Two weeks, ago I mostly avoided the news coverage about the 9/11 Anniversary. That first week after it happened, I was having nightmares about Osama bin Ladin and charred corpses buried in the rubble, and a lot of intrusive thoughts when I was awake, mostly involving that gaping hole in the second tower before it collapsed. I didn't see any value in having all those images flashing in front of me again. What I did spend a lot of time thinking about is the ten years after 9/11, and how America has changed since then, not just for me, but also for my Muslim neighbors, most of whom are from Somalia.
When I tell people that a large number of our clients are Somali, I tend to get one of three responses:
*A lame joke about pirates (because all Somalis are pirates! Get it?)
*"Have you seen Black Hawk Down?" (nope. I'll take my real-life experience over your Hollywood any day of the week)
*You be careful, girl. I heard about them 20 Somalis who went back to Somalia in 2008 to fight for Al-Shabaab, and..." (yeah, you get the idea)
Now, I realize I'm being a little snarky, here. I also realize that when your only source of information about the Somalis in Minnesota is the six o'clock news, your idea of what's going on here is going to be skewed a certain way. Of course, the suburban self-segregation that leads to middle-class Euro-Americans getting all their information about immigrants from the six o'clock news is it's own issue, but that is another soapbox, and shall be posted another time.
So, from a refugee resettlement perspective, here is my take on those 20 young men who went back to Somali to fight for Al-Shabaab:
Being a newly arrived refugee in America is difficult in a way few of us can imagine. They arrive here with nothing but what they can carry, limited English skills, limited understanding of the cultural differences here, and thousands of dollars of travel debt to the U.S. Government. To that, add the unspeakable pain that comes from war, torture, rape, the death of loved ones, culture shock, and the heartache of being uprooted from everything you ever knew, and cast into another country that might as well be another planet. That the refugees of Minnesota have taken root and contributed so much to who we are as a community is a testament to their strength and courage--these people are my heroes.
But not all of them are able to keep above water. They often live in low-income, violence-prone neighborhoods, where they are subject to the same economic, educational and familial systems that keep even natural-born citizens stuck in cycles of poverty and powerlessness. Their children, many of whom don't fully appreciate the situation their parents fled from, and the effort it took to bring them to America, look for hope and validation wherever they can find it. Young men join gangs in search of a family; I believe that the 20 young men from Minneapolis got on that flight to Mogadishu in search of the meaning and purpose they failed to find here in Minnesota.
How does this happen? How do people fall through the cracks like this? And the real question--how does someone become so disconnected from their neighbor to think that terrorism and violence are the path to new life?
It's amazing the impact that relationships can have on how we see the world--how they can give us hope, and bring us joy even when circumstances are difficult. When you form friendships with people who are different from you, something happens. Suddenly, when you hear the word "Muslim", you no longer think of the Twin Towers collapsing on September 11, you think of the Somali coworker who bravely and cheerfully celebrates the Ramadan fast while his Christian coworkers are busy throwing a potluck. You think of the father and his three children you helped pack food with at a charity event. And when they hear the word "Christian", they no longer think of Abu-Ghraib, or the Rev. Terry Jones bloviating on CNN, or of modern-day Crusaders in fighter jets out to destroy their religion. They think of that nice person who helped them study for the citizenship test, or drove them to a doctor's appointment, or invited their family over to dinner.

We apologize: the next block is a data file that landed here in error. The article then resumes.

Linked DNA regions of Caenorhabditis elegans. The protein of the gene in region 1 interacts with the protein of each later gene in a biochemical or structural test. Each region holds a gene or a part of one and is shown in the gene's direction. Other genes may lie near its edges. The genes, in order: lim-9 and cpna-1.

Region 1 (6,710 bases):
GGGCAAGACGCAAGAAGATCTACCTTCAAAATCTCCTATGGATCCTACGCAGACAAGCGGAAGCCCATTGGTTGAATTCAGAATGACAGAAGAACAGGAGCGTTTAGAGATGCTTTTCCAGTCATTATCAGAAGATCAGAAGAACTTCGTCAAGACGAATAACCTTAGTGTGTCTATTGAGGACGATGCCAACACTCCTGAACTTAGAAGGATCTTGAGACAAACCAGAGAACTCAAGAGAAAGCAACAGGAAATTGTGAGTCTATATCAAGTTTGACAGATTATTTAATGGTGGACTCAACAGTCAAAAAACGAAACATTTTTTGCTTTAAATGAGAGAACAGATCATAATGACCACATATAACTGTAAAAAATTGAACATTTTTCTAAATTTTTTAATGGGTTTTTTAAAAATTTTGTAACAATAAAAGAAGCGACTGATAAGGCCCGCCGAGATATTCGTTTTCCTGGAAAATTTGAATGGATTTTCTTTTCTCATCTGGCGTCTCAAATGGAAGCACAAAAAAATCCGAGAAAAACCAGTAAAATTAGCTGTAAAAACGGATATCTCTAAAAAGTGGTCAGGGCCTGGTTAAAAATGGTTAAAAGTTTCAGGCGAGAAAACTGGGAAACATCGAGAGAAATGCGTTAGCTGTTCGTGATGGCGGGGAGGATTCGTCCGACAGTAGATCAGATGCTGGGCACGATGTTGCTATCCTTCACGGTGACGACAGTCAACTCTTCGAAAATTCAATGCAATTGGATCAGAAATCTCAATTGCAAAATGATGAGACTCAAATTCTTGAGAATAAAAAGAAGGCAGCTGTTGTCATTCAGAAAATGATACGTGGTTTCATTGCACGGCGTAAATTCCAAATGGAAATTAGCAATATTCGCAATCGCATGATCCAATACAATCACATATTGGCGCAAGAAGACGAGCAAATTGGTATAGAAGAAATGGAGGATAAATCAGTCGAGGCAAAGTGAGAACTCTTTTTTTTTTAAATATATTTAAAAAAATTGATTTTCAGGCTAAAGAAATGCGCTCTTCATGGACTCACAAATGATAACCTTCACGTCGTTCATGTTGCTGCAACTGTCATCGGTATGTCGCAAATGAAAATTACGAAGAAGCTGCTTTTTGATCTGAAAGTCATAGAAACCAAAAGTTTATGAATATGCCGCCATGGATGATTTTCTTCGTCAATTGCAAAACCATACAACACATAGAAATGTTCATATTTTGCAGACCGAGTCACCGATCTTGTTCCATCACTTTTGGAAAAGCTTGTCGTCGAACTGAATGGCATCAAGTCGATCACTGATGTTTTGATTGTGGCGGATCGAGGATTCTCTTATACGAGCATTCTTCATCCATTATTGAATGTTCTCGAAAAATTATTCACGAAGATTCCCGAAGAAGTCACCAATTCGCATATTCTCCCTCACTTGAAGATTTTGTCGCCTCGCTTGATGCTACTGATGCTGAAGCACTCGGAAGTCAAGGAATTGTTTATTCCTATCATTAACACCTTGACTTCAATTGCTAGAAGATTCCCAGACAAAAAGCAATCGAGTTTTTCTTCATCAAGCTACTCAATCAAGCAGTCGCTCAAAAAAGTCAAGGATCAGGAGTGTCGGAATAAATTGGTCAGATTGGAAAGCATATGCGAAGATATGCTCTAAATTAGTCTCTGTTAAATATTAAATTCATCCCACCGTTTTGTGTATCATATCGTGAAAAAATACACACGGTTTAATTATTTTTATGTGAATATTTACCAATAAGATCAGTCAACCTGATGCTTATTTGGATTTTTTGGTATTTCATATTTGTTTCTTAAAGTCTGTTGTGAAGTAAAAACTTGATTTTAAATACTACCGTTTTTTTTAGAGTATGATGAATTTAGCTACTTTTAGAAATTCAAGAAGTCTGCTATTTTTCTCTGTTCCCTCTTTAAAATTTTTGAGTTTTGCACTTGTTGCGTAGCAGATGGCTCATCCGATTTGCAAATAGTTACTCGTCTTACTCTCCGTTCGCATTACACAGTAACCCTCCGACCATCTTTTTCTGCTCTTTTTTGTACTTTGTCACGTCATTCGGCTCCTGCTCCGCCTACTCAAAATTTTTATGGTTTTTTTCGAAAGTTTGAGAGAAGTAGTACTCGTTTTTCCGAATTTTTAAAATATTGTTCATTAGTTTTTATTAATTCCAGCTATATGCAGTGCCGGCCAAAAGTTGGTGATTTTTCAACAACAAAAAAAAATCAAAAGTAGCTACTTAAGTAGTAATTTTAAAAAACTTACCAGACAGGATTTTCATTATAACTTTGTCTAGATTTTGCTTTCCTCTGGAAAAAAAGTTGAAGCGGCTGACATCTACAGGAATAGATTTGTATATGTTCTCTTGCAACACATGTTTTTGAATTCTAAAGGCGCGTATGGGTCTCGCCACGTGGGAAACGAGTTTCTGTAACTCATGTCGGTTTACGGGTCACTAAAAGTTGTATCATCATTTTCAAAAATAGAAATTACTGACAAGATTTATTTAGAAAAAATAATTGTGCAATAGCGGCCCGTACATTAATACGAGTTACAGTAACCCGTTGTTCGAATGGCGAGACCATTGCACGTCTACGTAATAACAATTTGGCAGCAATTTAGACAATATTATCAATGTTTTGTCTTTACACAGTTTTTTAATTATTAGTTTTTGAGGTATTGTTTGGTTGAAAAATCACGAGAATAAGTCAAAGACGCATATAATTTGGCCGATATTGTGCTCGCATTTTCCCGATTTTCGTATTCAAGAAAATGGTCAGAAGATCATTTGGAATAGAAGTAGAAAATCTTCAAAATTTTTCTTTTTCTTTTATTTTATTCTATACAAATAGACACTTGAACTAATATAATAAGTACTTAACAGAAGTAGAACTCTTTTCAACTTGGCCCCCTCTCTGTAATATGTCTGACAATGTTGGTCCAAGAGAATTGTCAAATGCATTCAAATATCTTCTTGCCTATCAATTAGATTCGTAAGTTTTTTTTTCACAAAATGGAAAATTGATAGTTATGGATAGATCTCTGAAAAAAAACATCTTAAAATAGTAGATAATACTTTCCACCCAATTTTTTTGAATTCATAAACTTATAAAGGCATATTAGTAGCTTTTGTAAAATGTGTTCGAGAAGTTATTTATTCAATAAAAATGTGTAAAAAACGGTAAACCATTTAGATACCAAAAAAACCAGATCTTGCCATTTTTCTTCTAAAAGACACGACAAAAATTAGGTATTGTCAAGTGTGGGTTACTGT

And it becomes much, much harder for us to dehumanize each other, and see each other as "the Enemy."
So here is my strategy for keeping young Somalis in Minnesota from turning to terrorism:
Instead of complaining about their lack of English, offer to help them learn.
Instead of complaining about them being on public assistance, help them fill out job applications, and offer them rides to interviews, and help them develop job skills.
Instead of complaining about them not integrating with American society, become their friend and give them a reason to do so.
Hope does a lot to keep people from turning down a dark path, and in many cultures "poverty" is defined not by a lack of money, but by a lack of access, and a lack of community. When we invite the Somalis to join our community, and value the contributions they make, there will be fewer young men who feel they have to run off to war zone to find meaning in their lives.
And if you're interested in taking part in this process (and are in the Twin Cities area), here are some good places to start:
World Relief Minnesota (Evangelical) www.worldreliefmn.org
International Institution of Minnesota (Non-Sectarian) www.iimn.org
Lutheran Social Services (Lutheran) www.lssmn.org
Minnesota Council of Churches (Mainline Protestant) www.mnchurches.org
Catholic Charities (Catholic) www.cctwincities.org
American Refugee Committee (Non-Sectarian) www.arcrelief.org
Center for Victims of Torture (Non-Sectarian) www.cvt.org
Islamic Center of Minnesota (Muslim) www.islamiccentermn.org
MORE Multicultural School for Empowerment (Non-Sectarian) www.more-empowerment.org
And there's a bunch more here: